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Empowering the inhabitants to change their culture and expand the areas where recreation can occur to improve everyone's lives and enrich our urban centers

Making urban areas safer and more empowering for women and girls will also create and foster a better environment and culture for everyone. Another way to think of it is that in order to empower women and girls the community must improve the environment and create a better culture. One of the key elements identified as far back as 1968 was the improvement and expansion of parks and recreational areas. The creation of after school programs, parks and gardens greatly improves the community and reduces crime.

Photo of Matthew Page
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One of the issues that Mia Dand seemed to dance around in her research is that the least safe place for women and girls is the home. In order to truly tackle this subject we are going to need to address the fact that about 40% of assaults take place in the home. This is everyone's problem, not just a street problem. To make people feel safe in their neighborhood should be a primary goal of a community. Without a feeling of security the community cannot flourish. Communities are built upon a foundation of shared interests and activities.
While investigating ways to improve conditions for women and girls one of the things that I kept noticing was that many if not most of the communities where improvements have happend have also seen overall improvements in the community. I kept digging and found an article on JSTOR.org from 1995. This article listed several improvements in the United States where by creating places for youths to enjoy recreation the communities saw rapid and dramatic decreases in crime. Some of these decreases were in excess of 80%. An underlying theme in these is good starting results, then a lack of funds leading to dissolution of the program and then crime rising and with that the safety of the community goes down.
Another issue that ties to this is disproportionate spending. From the same article I found that middle-class areas in Chicago have 8x the number of activities as those in a lower income area. This hold true for available space to play as well, with 41 acres of park per 1000 citizens in the Loop neighborhood all the way down to half an acre for Chicago's Lower west Side.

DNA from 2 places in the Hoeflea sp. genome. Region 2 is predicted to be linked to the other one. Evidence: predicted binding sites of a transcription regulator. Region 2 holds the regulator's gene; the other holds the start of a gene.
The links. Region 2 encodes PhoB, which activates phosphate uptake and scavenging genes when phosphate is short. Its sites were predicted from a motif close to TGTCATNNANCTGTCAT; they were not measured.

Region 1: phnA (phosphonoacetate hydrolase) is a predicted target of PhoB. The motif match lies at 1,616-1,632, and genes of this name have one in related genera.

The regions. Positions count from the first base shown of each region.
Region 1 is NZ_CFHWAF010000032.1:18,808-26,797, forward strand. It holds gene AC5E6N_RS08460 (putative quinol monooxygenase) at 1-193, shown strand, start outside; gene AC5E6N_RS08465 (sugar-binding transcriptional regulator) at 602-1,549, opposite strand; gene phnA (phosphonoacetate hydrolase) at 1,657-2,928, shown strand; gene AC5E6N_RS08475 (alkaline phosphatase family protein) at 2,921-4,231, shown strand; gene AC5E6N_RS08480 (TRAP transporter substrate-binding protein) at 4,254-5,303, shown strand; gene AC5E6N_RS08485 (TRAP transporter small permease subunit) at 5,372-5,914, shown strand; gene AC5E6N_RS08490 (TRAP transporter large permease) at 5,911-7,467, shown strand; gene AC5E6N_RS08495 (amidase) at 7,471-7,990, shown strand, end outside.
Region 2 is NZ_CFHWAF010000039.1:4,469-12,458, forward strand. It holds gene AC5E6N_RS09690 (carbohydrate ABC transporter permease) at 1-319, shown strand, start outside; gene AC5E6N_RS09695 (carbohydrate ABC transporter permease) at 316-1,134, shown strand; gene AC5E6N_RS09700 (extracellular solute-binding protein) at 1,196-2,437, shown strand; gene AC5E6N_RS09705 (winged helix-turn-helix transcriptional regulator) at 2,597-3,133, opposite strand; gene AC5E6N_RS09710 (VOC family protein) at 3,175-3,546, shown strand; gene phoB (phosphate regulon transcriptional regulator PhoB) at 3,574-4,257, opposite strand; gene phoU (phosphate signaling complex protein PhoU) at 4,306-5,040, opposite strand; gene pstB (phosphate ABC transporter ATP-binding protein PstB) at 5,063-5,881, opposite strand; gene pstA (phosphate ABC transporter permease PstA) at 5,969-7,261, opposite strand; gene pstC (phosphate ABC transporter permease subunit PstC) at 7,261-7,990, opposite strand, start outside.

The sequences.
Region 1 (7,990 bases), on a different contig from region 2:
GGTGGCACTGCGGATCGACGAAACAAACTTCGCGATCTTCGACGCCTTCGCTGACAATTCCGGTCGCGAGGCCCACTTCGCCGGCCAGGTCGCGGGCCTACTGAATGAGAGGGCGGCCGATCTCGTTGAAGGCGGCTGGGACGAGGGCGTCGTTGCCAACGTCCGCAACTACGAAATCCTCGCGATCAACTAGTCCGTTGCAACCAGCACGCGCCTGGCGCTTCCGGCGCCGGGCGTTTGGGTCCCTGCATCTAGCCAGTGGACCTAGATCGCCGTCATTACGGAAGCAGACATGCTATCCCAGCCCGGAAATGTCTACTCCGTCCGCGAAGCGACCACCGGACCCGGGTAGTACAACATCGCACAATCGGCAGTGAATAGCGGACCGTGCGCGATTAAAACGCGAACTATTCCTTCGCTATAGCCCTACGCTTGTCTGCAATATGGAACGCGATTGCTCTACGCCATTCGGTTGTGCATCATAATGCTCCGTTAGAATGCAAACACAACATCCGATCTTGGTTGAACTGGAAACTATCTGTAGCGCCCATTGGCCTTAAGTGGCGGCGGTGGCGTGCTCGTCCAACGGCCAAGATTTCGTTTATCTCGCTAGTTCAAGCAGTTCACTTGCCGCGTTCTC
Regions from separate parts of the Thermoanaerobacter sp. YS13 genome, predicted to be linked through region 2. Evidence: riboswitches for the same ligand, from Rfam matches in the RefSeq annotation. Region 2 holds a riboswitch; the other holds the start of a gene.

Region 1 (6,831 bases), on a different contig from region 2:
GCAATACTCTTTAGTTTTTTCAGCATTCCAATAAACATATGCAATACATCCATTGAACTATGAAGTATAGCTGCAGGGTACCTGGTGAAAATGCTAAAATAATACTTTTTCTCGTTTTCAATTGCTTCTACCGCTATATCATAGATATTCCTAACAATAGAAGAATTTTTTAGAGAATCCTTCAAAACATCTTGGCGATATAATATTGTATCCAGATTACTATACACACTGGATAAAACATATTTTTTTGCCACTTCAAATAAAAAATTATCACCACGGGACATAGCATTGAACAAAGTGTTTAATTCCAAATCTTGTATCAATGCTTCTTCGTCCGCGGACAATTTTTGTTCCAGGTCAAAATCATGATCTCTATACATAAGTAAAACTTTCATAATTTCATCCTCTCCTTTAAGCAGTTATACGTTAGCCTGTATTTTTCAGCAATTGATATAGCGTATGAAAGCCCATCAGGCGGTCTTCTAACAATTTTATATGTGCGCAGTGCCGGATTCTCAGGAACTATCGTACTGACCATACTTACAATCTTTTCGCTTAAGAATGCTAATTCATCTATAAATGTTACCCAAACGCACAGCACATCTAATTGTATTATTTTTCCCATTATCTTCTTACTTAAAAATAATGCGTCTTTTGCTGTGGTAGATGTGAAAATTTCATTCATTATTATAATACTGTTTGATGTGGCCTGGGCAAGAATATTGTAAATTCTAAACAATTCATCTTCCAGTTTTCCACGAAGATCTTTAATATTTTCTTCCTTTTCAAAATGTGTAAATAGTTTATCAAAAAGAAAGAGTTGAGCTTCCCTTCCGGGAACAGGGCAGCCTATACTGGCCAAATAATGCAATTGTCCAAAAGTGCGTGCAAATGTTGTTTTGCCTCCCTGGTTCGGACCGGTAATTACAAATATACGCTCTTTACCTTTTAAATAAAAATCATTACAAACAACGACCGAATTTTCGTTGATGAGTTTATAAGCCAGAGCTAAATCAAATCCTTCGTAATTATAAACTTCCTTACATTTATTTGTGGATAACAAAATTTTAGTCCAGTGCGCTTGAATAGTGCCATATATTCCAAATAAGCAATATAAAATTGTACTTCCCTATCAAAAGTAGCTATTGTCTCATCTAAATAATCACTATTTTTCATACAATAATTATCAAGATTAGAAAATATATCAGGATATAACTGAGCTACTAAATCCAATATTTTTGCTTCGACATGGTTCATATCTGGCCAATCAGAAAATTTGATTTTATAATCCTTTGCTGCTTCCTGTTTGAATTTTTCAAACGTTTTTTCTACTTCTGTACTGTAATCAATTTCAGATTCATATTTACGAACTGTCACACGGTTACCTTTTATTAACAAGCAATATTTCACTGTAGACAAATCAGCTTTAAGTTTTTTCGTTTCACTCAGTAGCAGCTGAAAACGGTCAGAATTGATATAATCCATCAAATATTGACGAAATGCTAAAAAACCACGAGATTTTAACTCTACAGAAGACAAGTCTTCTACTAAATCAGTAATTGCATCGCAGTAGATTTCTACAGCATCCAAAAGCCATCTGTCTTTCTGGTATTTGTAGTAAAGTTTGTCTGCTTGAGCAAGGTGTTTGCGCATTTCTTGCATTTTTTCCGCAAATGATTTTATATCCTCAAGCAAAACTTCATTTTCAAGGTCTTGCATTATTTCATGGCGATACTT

In my adopted hometown of Hayward, CA recent improvements in the downtown area and the revitalization of some of the parks and walkways has created, at least a perception of, a safer environment. In the two years I have lived here the sidewalk in front of my house has gone from a few people during the day on weekends to people at all hours during the weekend and children heading to the recently improved park during the afternoon and evening on weekdays.
I don't believe that these people are new to the neighborhood, in fact most of my neighbors have lived here since before I moved in and I never used to see their children going up to the park alone until recently. When I walk downtown I can see that there are fewer people on street corners and that the over-all cleanliness of the streets has greatly improved. I am interested to see if these improvements result in lowered crime, and specifically if this will have an effect on crimes against females.

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Photo of Jamie Beck Alexander

Inspiring contribution (and good digging!) Matthew! For the upcoming ideas phase, you might want to check out some other contributions on the platform that have centered around similar themes to those that you bring up here. If you go up to the Search bar and type in things like 'recreation' or 'sports' or other topics that you bring up here, similar posts will come up. You can also connect to them using the Build Upon feature. Genius loves company!